10 Tips From a 26-Year Breast Cancer Survivor

Her cancer was infiltrating duct cell carcinoma, and she had a radical breast resection including lymph nodes, chemotherapy and radiation. She did everything she could to beat cancer and now, at 80 years old, is sharing her tips.
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My grandmother, Jan Johnson, was diagnosed with breast cancer in 1991, but it had been spreading since 1988 when her mammograms were diagnostic of carcinoma. Her doctors at that time had told her it was fibrotic changes. Her mass continued to grow, so she went to another doctor who, after reading the mammograms from three years prior, told her that her doctors had deluded her into thinking she had nothing to worry about. She had been misdiagnosed and now the cancer had spread to her lymph nodes.

Her cancer was infiltrating duct cell carcinoma, and she had a radical breast resection including lymph nodes, chemotherapy and radiation. The pathologist confirmed that 20 of the 24 lymph nodes showed metastatic carcinoma. She was 57 years old when she received combination chemotherapies: Adriamycin, Cytoxan and 5-FU, as well as chest-wall radiation, to treat her cancer. She did everything she could to beat cancer and now, at 80 years old, is sharing her tips:

1. You were happy before cancer, you will be happy again after. When she was first diagnosed she went into the bathroom, looked into the mirror and screamed. She thought she would never be her joyful self again -- for a split second, that is. Right then, she made herself a promise that she would be happy again and she is.

2. Get second opinions. This tip is well-known but often ignored. If a mass otherwise diagnosed as scar tissue or something "not to worry about" continues to grow, begins to dimple, or you just feel something is wrong, go see another doctor.

3. If you are misdiagnosed, get over it quickly. The anger isn't going to help you stay positive through the fight for your life. There's nothing you can do about it but move quickly into a plan of action. She didn't sue, she let it go, she focused on her health and lived.

4. Ask your doctors lots of questions. Ask them why they want to do the test and tell them your concerns. This isn't a game of Simon Says. It's your life, and you make the decisions with your doctors input, not his commands.

5. Believe in your treatment, 100 percent. Never doubt as you're going through your plan that it won't do its job. Mentally, it is important to visualize the drugs going through your body and eliminating every cancer cell.

6. Do as you damn please. Don't let anyone in your life, including friends and family, make you do something you don't want to. You're the one who has to deal with the effects of the treatments. One doctor told Grandma she should do an autologous bone marrow transplant. Even if our family had told her she should, she knew she didn't want to do it, so she didn't.

7. Eat healthy. Jan was lucky to have a husband who made her fresh carrot juice everyday and made sure she ate fruits and vegetables from his own garden. Don't eat poorly or you will feel poorly. The chemo and radiation make you feel bad enough, do yourself a favor and at least eat good, healthy foods and stay hydrated.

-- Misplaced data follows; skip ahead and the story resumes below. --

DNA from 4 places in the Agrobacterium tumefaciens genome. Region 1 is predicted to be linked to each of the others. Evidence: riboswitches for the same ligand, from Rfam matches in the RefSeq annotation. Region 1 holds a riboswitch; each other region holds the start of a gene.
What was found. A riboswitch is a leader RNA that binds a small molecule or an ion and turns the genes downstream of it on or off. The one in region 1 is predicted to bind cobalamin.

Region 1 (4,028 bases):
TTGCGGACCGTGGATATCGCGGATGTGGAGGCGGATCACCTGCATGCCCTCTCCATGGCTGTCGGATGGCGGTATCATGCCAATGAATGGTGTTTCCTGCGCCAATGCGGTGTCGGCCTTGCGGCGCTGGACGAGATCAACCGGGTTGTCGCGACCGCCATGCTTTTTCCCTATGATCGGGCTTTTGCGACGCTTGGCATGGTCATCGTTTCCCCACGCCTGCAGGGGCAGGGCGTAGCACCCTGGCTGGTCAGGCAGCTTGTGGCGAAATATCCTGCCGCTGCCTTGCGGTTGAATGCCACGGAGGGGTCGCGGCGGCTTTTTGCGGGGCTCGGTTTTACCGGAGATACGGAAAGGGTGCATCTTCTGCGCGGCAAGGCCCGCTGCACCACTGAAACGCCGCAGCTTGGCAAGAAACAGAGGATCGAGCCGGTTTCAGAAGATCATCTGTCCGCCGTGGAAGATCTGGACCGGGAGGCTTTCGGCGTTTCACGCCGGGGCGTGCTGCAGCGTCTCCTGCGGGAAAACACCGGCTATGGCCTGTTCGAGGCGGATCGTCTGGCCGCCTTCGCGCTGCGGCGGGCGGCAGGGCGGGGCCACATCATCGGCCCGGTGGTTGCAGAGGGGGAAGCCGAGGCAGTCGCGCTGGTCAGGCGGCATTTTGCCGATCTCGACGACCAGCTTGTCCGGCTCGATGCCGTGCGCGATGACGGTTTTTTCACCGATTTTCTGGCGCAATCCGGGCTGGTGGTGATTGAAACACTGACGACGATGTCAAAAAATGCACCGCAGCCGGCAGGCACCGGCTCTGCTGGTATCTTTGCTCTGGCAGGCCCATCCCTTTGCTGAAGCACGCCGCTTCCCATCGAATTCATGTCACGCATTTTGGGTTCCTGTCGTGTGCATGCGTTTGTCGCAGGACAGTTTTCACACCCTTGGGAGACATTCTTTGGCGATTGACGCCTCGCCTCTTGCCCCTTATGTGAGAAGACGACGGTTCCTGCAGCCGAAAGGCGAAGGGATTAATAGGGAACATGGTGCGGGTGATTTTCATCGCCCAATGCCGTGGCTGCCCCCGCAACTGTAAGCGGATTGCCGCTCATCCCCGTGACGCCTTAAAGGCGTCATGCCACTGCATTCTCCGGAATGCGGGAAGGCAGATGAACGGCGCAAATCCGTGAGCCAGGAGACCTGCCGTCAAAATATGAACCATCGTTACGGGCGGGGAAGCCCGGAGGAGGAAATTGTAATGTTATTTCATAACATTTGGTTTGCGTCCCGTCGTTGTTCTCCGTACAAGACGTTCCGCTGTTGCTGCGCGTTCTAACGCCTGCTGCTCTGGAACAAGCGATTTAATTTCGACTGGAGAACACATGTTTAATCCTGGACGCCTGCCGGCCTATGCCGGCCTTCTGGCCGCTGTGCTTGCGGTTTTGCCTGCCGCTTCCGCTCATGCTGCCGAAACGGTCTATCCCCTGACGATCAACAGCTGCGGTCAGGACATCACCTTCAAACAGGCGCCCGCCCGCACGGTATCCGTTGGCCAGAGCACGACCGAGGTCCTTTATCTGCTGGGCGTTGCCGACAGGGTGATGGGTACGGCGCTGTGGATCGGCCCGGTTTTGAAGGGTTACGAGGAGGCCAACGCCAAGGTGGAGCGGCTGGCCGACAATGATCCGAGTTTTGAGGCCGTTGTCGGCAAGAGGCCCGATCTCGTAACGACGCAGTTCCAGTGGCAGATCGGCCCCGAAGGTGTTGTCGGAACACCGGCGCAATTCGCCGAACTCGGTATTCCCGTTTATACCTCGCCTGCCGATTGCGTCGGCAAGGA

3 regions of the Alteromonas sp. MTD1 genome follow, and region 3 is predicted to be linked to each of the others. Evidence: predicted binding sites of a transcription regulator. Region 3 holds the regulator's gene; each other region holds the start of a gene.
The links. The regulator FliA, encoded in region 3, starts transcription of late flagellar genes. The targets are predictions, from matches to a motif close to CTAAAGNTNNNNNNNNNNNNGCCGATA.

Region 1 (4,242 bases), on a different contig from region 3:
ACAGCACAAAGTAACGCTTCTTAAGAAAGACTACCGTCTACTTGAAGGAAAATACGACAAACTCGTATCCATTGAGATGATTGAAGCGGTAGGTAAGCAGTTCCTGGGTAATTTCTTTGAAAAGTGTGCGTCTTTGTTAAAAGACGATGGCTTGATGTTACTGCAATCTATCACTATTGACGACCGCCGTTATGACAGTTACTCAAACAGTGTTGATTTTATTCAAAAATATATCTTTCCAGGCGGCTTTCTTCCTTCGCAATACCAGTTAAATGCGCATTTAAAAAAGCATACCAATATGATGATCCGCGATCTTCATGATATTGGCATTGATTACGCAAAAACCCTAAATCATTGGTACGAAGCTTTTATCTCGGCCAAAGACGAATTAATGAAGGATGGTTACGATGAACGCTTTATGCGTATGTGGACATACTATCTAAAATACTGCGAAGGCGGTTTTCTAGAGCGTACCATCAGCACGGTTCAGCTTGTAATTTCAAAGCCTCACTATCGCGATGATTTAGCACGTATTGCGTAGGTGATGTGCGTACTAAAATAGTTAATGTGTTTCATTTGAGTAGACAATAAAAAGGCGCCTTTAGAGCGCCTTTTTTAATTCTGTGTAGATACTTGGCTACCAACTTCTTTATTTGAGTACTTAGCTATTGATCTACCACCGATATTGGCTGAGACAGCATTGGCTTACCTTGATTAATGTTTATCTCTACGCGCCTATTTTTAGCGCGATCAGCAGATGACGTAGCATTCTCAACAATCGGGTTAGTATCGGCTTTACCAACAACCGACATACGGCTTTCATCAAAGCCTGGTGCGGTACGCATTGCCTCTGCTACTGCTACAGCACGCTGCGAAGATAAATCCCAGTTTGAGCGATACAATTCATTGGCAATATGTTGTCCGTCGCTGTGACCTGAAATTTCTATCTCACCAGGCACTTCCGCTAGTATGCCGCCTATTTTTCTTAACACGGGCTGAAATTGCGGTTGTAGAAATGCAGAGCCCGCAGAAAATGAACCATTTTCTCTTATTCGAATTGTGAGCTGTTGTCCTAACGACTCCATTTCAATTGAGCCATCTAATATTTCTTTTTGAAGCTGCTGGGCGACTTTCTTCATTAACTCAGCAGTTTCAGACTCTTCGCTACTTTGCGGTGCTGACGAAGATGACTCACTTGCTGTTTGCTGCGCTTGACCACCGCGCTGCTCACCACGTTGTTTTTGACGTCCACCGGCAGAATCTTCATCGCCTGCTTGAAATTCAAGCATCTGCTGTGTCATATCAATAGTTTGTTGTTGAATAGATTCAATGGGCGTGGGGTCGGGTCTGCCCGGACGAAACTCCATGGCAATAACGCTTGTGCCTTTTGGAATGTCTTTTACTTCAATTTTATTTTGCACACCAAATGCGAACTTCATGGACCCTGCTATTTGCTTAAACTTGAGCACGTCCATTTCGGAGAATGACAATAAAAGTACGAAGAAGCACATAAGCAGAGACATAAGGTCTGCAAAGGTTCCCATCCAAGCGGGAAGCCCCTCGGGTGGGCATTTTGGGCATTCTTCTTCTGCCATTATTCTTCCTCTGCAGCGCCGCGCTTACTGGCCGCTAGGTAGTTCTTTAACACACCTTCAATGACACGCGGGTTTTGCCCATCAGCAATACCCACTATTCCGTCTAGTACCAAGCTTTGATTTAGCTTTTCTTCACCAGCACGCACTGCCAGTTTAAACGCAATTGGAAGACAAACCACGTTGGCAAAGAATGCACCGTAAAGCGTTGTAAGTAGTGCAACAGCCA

8. Don't smoke. Although smoking isn't associated with breast cancer directly, there have been studies to suggest otherwise. Why risk it? Jan owned a store and refused to sell cigarettes way back in the 1960s. She's always been a trendsetter and now is a huge supporter of CVS, who took tobacco off their shelves, too.

9. When someone is ready to die, let them go. She has told me more than once, "When I'm ready to go, let me." I've already had to do that when my mother, her daughter, died of melanoma and carcinoid cancers, so I am ready to let her go when I have to. Not anytime soon, though.

10. Tell your survival story. The side effects can seem to be more difficult then just letting cancer take full effect, but if the survivors of cancer educate others on how great life can be after cancer, then there will be a higher usage of readily available cures.

My grandmother taught me how to survive cancer, and I used her strength and tips when I fought thyroid cancer. She wasn't born when her own grandmother died of breast cancer but she did have to let her father go when he decided to stop fighting colon cancer when she was just 31 years old. When I found out that Grandma also had melanoma, I had genetic testing done. I don't have any genes that they can test for that are associated with any types of cancers that have been in my family. Grandma believes that her breast cancer was caused by the hormones she was prescribed that actually have a warning of that side effect.

I guess I just hit the cancer lottery when I was diagnosed with the sixth type of cancer in our family tree that we know about. Grandma and I both feel that we appreciate life much more on the other side of cancer. We both believed that we would survive, and we did.

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